Of course, Campbell is far from the only company to catch flak for over-diversifying in an attempt to keep pace with shifting consumer and market trends. After decades of dividend aristocracy, General Electric halved its quarterly dividend payments to shareholders at the end of last year. Insiders said the breadth of its business played a key role in the cash crunch that fomented the dividend cut, only GE’s second since the Great Depression.
But where Campbell opted to double down on its legacy businesses and leave new acquisitions behind, GE took the opposite approach. The $20 billion worth of brands GE plans to sell come almost entirely from legacy categories—including its century-old railroad business, its former flagship light bulb business, and its well-known dishwasher and appliance business. Instead, GE will “focus on being a modern industrial company that sells things like jet engines, power plants and MRI machines,” Matt Egan of CNNMoney reported last year.
For its part, Campbell is far from out of the woods when it comes to managerial drama. Even as it moves away from fresh foods and toward health-focused options that are perhaps a more seamless fit for its business, the company remains under increasing pressure from activist investor Third Point. The hedge fund recently disclosed a 5.65 percent stake in Campbell and called an outright sale the "only justifiable outcome" of its operational review, CNBC reports.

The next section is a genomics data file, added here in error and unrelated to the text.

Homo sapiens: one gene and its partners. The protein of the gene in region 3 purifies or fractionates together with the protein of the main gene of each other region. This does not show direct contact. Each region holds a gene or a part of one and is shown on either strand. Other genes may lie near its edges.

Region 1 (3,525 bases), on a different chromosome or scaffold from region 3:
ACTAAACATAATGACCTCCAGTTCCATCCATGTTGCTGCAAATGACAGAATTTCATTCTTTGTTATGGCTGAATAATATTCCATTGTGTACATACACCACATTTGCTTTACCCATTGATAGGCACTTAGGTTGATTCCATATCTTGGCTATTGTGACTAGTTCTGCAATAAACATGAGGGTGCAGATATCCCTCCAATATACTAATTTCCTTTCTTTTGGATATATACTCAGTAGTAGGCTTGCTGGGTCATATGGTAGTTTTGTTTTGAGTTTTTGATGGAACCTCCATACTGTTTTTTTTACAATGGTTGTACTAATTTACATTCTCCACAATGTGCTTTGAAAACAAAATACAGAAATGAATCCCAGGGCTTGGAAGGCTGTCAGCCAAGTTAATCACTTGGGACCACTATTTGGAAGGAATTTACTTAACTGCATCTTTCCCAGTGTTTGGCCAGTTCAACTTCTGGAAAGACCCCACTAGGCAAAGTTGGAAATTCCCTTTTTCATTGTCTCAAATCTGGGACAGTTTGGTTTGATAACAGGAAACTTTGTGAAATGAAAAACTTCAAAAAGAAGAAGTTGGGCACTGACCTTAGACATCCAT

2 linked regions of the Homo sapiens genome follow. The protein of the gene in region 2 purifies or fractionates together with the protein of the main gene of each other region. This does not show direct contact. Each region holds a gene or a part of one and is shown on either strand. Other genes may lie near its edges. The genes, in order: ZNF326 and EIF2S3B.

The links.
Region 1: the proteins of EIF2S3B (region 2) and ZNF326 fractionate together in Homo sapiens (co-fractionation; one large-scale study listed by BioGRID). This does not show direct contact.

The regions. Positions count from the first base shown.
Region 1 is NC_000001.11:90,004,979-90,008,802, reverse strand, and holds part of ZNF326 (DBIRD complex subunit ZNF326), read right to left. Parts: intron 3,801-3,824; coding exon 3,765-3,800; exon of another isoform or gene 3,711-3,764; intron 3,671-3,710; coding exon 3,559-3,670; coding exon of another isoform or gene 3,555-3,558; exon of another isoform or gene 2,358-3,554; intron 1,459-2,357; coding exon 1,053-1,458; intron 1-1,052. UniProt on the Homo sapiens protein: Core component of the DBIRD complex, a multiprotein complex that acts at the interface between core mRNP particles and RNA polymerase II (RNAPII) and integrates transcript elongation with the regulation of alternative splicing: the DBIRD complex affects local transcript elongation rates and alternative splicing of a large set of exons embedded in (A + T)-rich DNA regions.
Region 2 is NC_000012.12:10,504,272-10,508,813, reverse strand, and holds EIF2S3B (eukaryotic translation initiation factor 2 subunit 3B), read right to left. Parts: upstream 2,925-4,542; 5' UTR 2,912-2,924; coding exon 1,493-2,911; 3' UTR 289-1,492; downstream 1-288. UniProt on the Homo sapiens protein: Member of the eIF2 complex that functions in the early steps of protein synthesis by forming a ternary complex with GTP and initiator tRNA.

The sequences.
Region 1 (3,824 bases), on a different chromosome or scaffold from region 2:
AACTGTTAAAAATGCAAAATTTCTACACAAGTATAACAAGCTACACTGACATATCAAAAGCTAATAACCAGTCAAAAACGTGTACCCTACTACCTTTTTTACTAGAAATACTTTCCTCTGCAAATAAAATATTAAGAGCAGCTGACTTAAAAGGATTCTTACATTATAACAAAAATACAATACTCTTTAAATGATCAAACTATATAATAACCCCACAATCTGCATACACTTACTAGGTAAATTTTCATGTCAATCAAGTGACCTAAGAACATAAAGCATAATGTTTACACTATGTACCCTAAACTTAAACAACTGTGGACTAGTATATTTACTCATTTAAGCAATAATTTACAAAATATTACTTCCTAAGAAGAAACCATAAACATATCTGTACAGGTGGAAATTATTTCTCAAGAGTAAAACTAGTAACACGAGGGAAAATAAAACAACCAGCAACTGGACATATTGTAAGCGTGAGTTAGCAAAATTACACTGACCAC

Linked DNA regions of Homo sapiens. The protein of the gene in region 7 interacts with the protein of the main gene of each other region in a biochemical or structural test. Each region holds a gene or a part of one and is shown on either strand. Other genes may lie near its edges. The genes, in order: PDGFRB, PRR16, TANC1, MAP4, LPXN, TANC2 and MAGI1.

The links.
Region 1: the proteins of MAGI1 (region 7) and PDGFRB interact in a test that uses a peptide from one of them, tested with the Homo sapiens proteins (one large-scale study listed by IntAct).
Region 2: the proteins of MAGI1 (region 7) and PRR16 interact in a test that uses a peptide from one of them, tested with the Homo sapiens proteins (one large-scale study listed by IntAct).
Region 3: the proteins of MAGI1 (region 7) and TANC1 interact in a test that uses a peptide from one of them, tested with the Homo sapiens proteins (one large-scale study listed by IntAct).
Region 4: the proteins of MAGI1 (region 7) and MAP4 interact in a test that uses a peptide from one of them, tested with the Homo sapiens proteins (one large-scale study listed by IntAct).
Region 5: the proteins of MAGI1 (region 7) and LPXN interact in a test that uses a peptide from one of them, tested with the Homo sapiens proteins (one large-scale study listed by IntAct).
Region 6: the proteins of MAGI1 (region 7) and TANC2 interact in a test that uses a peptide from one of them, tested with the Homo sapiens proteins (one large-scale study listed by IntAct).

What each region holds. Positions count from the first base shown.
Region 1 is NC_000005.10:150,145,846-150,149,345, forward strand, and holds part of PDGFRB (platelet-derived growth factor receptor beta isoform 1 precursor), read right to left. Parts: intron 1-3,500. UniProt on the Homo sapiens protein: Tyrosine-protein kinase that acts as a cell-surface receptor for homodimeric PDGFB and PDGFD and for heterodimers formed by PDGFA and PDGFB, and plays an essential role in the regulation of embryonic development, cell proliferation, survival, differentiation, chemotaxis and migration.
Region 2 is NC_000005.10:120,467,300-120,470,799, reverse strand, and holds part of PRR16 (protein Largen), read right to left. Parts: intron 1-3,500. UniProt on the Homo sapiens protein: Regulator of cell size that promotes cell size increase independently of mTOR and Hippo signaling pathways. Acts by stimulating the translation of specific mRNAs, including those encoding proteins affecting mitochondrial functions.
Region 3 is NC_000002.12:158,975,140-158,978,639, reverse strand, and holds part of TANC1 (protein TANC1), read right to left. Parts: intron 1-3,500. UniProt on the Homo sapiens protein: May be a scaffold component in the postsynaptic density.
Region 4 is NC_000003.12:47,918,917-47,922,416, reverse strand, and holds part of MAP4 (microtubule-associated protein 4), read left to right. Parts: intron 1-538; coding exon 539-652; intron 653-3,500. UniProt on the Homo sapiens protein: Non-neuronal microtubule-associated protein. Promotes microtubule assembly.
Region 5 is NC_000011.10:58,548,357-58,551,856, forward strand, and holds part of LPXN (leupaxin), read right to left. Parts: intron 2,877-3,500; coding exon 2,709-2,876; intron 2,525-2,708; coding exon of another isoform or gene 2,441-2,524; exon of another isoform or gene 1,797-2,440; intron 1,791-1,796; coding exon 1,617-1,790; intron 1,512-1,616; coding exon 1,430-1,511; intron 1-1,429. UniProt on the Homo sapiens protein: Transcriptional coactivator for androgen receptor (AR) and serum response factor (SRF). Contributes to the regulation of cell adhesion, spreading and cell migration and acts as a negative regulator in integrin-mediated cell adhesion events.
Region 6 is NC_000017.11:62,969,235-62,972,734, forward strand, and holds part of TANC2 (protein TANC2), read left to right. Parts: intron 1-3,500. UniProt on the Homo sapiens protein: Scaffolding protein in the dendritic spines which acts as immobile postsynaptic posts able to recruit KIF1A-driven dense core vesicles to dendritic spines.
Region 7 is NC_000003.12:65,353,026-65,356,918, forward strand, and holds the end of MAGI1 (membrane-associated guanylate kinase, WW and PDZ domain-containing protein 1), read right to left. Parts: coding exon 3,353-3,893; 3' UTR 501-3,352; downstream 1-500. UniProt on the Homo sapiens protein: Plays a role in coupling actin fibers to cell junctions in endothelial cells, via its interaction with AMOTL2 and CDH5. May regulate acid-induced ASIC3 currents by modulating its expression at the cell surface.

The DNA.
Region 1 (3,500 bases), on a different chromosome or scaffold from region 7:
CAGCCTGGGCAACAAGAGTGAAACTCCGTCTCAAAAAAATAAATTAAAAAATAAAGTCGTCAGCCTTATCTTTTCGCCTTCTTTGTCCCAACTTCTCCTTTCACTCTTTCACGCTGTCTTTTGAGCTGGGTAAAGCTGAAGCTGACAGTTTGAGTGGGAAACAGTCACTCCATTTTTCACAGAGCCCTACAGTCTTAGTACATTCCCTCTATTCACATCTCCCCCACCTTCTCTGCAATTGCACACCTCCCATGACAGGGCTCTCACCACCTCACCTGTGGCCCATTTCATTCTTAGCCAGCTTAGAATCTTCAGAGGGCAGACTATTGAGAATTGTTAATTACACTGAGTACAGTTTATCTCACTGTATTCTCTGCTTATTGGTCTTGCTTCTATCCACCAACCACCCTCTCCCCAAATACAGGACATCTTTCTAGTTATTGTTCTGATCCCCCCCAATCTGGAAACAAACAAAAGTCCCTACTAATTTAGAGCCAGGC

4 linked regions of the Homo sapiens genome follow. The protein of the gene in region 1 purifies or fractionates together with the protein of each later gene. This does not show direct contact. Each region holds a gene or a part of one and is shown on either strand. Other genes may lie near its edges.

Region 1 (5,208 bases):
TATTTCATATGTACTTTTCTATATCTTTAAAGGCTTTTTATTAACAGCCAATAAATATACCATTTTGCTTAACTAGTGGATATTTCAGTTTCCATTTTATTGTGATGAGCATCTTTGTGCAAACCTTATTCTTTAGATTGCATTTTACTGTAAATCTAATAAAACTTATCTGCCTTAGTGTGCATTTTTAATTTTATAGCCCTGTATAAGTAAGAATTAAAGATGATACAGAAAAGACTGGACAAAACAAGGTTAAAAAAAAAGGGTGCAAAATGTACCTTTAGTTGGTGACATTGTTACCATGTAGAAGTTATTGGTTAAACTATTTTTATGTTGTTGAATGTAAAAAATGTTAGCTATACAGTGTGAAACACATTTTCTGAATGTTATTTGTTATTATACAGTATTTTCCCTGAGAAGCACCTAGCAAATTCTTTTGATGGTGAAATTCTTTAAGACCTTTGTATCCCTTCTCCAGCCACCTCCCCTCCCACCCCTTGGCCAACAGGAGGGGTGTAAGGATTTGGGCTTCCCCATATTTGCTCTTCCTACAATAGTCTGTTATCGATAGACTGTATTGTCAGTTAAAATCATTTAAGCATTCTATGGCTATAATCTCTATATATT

McLoughlin noted that Campbell’s board “remains open and committed to evaluating all strategic options to enhance value in the future,” leaving the door open for a potential sale. Without one, Third Point and its billionaire founder Dan Loeb may push for a full turnover of Campbell’s board, all of whom come up for re-election this year, Lauren Hirsch of CNBC predicted.
The ongoing shake-up at Campbell is only the latest in a string of signals indicating a food industry in flux, as consumers continue to gravitate toward more healthy and sustainable food choices. US packaged food companies have shuffled chief executives 15 times since the start of 2016, the same number as in the previous seven years, according to an investor note from JPMorgan, as cited by the New York Times.
Image credit: Bolthouse Farms via PRNewswire